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Sous Vide Beef Wellington

I love beef wellington! I only really buy fillet when making wellington or tartare as I like the increased deliciousness you get from sirloin or ribeye for steaks etc. However, there are few more glorious sights than a beautiful piece of aged fillet ready for being exposed to the wellington treatment. This one came from a butcher’s in Bessbrook, County Down which my friend Philip has been raving about.

We were staying at Philip’s place at the foot of the beautiful Mourne Mountains. I was cooking, the local pub summonsed the rest of our party to a Guinness drinking, rugby watching fest. My fine host Philip hanged fire for a while for us to catch up while drinking wine and prepping dinner – perfect.

The plan was for Beef Wellington served with potato gratin dauphinoise, turnip (which is what people here call swedes for some anomalous reason lost to history), deep fried brussels sprouts and a bordelaise sauce.

At this point I had intended to wax lyrical for a short while about the venerable history of that most British (English?) of dishes – the Beef Wellington. However, my precious go-to tomes on such matters (Larousse, Davidson etc) were not forthcoming (doesn’t even get mentioned specifically in Larousse – just the distinctly Gallic ‘fillet of beef en brioche’) – and so I’d have simply been regurgitating stuff pilfered from elsewhere on the web. Therefore – onto the cooking:

I’ve made this dish many different ways over the years – and it seems it’s one of those dishes which illustrate the elegance and utility of the sous vide/water bath technique. Here’s a pic of my water bath setup, on holiday as it was in South Down:

Some people recommend against the use of a hot plate with the PID controller this way – though I’ve been able to maintain temperatures accurately to about +/- 0.5°C – which ain’t too bad. I use an aquarium pump to circulate the water which really improved the uniformity of temperature in the bath (large pan). The controller is the Sous Vide Magic device from Fresh Meal Solutions – and it’s been performing great for around 4 years now.

So here’s how to do it:

Ingredients – serves 6 hungry fellows

One piece of beef fillet, trimmed of sinew/connective tissue etc – about 1.2Kg
Approx 100g butter
10 slices Parma Ham
500g chestnut mushrooms
Approx 500g puff pastry
Eggs for egg wash

Directions

1) Salt the fillet and vacuum pack with some butter (this melts in the bath and improves heat transfer when using non-chamber vacuum machines like I do).
2) For medium rare (safest bet I find cooking for a bunch of people) cook in a bath at 55°C – around 4-4.5 hours is required to ensure the beef reaches the required temperature all the way through.
3) When done – remove from the bath and plunge in a bowl of iced water. The fillet could now be frozen or kept in the fridge for later use.


4) When ready to use – remove the fillet from the bag – pat dry – and brown all over on a sooper-dooper hot pan, season with black pepper – then set aside. Preheat the oven to 220-240°C.


5) I like Wellingtons nice and simple, so prepare a very basic duxelles by finely chopping/pulsing in a food processor some chestnut mushrooms (about 500g for a 1.2Kg fillet), then fry without oil in a non-stick pan and salt to taste (you’ll see the moisture evaporate off, which is what you want – keep going until the mixture is dry).


6) Place a double layer of plastic wrap on a work surface, around 60cm by 45cm.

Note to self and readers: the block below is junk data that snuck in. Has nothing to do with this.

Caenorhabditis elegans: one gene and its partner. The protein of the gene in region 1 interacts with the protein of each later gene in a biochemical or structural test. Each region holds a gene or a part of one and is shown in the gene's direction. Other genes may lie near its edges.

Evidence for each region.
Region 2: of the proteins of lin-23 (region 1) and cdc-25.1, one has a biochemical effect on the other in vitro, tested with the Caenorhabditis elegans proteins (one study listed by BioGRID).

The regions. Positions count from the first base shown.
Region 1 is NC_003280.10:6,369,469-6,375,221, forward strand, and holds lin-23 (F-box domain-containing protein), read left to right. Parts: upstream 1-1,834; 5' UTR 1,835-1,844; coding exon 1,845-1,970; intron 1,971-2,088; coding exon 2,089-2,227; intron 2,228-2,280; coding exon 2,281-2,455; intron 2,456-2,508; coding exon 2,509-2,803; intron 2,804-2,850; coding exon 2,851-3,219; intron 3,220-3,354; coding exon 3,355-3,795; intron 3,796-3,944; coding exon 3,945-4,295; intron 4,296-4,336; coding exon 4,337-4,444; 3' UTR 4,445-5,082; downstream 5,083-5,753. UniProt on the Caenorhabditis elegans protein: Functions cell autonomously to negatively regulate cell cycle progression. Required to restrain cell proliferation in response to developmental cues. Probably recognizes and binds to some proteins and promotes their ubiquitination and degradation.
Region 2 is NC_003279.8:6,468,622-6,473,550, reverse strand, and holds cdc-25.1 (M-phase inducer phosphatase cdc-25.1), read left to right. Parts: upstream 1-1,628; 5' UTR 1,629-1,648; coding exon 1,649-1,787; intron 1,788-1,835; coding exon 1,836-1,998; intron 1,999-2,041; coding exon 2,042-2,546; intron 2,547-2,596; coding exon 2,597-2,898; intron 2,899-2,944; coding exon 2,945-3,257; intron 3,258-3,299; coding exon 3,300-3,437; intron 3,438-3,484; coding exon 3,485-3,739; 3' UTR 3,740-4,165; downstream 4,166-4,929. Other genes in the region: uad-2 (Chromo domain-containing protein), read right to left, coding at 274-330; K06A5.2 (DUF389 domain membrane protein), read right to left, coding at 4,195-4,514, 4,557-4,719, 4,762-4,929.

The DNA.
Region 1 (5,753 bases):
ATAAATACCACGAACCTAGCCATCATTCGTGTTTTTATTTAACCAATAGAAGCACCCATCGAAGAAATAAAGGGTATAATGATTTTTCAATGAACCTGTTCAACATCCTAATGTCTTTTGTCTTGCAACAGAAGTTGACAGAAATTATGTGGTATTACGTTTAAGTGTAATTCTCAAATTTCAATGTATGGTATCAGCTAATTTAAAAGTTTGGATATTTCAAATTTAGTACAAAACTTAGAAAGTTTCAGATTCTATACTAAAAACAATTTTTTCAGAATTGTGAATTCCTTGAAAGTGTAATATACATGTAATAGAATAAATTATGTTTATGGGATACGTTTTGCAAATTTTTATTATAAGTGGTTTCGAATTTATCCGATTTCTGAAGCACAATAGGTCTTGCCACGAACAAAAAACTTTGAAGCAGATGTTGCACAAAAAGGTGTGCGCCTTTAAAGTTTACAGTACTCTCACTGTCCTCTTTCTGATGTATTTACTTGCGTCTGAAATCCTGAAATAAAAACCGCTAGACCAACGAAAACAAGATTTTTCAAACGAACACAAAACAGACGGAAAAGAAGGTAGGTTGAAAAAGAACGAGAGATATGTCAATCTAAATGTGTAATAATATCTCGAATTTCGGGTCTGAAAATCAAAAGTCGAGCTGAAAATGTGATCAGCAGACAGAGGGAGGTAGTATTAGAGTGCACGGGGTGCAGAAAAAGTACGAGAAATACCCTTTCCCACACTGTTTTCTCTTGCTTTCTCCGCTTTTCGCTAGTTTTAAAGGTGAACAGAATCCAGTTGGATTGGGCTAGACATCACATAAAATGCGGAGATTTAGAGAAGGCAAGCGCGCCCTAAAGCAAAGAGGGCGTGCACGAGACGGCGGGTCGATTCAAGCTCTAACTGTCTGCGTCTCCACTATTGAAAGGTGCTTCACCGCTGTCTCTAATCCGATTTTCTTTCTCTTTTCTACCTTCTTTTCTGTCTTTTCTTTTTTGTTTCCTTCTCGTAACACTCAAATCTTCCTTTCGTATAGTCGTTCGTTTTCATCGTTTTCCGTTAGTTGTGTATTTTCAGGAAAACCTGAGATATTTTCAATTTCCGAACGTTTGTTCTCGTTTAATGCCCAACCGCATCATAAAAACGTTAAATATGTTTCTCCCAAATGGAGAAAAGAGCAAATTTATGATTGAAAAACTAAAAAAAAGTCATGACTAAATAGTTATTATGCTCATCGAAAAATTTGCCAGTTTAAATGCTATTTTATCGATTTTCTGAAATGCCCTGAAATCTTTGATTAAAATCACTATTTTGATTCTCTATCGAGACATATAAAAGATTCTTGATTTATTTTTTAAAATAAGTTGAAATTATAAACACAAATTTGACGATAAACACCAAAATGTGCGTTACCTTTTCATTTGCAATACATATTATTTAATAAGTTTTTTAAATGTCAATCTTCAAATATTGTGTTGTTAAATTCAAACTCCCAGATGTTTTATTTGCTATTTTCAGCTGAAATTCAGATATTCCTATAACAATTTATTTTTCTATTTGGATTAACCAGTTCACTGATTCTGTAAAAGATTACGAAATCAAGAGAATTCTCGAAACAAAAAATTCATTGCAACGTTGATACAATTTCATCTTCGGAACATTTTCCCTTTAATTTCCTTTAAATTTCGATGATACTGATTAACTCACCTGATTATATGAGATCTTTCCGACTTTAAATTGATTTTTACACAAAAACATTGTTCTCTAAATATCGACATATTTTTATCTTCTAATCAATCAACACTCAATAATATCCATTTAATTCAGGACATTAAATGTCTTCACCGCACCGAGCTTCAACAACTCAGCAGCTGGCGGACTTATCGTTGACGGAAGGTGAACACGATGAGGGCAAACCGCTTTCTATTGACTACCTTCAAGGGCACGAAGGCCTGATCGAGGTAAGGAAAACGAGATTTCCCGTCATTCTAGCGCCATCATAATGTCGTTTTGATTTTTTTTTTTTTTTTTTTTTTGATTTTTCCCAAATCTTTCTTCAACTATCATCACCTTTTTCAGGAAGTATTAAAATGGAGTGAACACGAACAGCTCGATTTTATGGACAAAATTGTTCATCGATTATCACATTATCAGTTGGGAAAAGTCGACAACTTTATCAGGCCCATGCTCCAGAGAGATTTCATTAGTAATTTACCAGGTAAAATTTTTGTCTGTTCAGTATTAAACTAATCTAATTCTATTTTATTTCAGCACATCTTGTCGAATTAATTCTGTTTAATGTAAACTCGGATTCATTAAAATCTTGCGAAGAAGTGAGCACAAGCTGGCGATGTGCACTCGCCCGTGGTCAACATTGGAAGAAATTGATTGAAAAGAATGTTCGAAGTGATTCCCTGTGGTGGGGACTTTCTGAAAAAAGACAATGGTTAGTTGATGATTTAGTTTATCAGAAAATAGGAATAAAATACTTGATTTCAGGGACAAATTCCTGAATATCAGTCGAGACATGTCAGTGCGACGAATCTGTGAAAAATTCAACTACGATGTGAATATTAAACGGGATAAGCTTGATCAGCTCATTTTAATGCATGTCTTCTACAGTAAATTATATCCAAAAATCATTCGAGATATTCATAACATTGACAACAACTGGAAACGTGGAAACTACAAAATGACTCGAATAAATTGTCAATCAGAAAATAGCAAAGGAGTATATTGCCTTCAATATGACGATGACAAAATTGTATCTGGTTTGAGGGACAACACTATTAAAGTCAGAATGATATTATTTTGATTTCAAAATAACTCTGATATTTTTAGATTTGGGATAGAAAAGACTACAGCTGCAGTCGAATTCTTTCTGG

7) Place overlapping slices of parma ham on the plastic wrap as shown.


8) Spread the ham with the duxelles.


9) Place the fillet in the centre of the duxelles, then, using the wrap to lift the ham/mushroom coating, encase the fillet in the wrapping one side at a time. Fold the ham in at the ends. Twist the plastic wrap at the two ends to make a nice neat sausage shape.

10) Now a crucial detail: because we’ve already cooked the fillet perfectly in the bath, we don’t want to undo our good work whilst the pastry is being cooked. I’ve found that puff pastry can be a somewhat capricious fellow in terms of how long it takes to crust up, which means that there is the potential (if it takes longer than expected) that the fillet could be cooked further (i.e.: above 55°C), whereas all we want is it to be warm enough to feel good in the mouth.

So, to avoid overcooking the fillet I now place the fillet/mushroom/ham/plastic wrap parcel in the freezer for 30 minutes before wrapping in pastry. This additional step really helps add reliability. When in the oven to bake the pastry – the slightly cool fillet is brought up to a good eating temperature – with no risk of overcooking – unless you nuke the pastry…


11) Once the parcel’s been in the freezer for 30 mins, take it out and remove the plastic wrap – unless you’re low density polyethylene deficient and fancy a dietary boost. Lightly dust a work surface with floor, and roll out your pastry in a rectangle to around 3-4mm thickness, the rectangle should be sufficiently large to encase the fillet.
12) Wrap the fillet in the pastry, using an egg wash as glue and the tines of a fork to strengthen the seals; done well you can fold the pastry under at the ends and manage to get the top of the wellington seal free.


13) At this stage you can score the pastry with the back of a knife along its length – though I prefer to try to do something a bit prettier at this stage. Then brush the whole fella with egg wash.
14) Pop in the preheated oven until the pastry is golden brown – and you’re done! No need to rest the meat as you didn’t actually roast it.
15) Enjoy with delicious wine.

After a number of hours enjoying a selection of reds, it wasn’t the prettiest plate I’ve ever presented – but it was delicious:

 

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